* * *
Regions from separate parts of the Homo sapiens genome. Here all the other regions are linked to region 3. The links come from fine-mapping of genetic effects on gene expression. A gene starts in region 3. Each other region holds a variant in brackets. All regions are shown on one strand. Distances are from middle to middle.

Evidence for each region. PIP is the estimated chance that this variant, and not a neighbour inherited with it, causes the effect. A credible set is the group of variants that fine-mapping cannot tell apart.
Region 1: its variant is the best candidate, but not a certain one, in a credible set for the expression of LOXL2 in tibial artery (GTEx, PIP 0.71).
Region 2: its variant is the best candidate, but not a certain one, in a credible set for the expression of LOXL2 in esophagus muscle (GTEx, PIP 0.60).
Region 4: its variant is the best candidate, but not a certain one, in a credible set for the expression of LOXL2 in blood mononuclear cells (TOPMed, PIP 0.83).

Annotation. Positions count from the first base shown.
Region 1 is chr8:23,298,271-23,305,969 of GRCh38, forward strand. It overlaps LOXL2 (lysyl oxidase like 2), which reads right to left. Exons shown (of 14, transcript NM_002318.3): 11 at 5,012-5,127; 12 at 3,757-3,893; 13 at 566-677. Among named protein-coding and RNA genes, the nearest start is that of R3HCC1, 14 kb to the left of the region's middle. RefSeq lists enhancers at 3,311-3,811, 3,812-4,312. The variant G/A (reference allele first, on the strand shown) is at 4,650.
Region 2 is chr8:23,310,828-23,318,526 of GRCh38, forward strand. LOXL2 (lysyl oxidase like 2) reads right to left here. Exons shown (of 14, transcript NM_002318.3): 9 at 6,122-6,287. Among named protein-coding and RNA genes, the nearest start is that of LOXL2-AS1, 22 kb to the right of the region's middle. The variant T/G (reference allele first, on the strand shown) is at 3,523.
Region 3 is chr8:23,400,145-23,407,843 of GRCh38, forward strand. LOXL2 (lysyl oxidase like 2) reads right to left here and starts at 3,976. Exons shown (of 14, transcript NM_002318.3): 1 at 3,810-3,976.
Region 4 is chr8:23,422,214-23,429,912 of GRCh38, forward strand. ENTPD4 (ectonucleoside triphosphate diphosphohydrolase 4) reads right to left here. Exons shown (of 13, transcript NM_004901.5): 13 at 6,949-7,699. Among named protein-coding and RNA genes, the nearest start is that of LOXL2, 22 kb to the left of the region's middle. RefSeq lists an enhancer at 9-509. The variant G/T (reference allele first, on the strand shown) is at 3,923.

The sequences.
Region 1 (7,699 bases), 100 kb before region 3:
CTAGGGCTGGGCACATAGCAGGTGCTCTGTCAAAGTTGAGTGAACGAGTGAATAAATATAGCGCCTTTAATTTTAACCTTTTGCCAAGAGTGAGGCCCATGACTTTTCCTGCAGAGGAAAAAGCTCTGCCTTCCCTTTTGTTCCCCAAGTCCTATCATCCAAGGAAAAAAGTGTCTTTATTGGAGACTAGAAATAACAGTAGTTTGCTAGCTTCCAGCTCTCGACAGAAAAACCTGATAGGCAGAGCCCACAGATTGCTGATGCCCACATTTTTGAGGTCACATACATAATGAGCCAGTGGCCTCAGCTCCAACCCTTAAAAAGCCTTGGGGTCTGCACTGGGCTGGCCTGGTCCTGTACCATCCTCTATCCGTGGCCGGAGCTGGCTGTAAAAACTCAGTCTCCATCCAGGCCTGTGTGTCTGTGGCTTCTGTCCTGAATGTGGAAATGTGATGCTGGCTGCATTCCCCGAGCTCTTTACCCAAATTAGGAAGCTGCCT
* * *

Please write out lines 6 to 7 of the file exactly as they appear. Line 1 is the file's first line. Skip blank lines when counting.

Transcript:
Annotation. Positions count from the first base shown.
Region 1 is chr8:23,298,271-23,305,969 of GRCh38, forward strand. It overlaps LOXL2 (lysyl oxidase like 2), which reads right to left. Exons shown (of 14, transcript NM_002318.3): 11 at 5,012-5,127; 12 at 3,757-3,893; 13 at 566-677. Among named protein-coding and RNA genes, the nearest start is that of R3HCC1, 14 kb to the left of the region's middle. RefSeq lists enhancers at 3,311-3,811, 3,812-4,312. The variant G/A (reference allele first, on the strand shown) is at 4,650.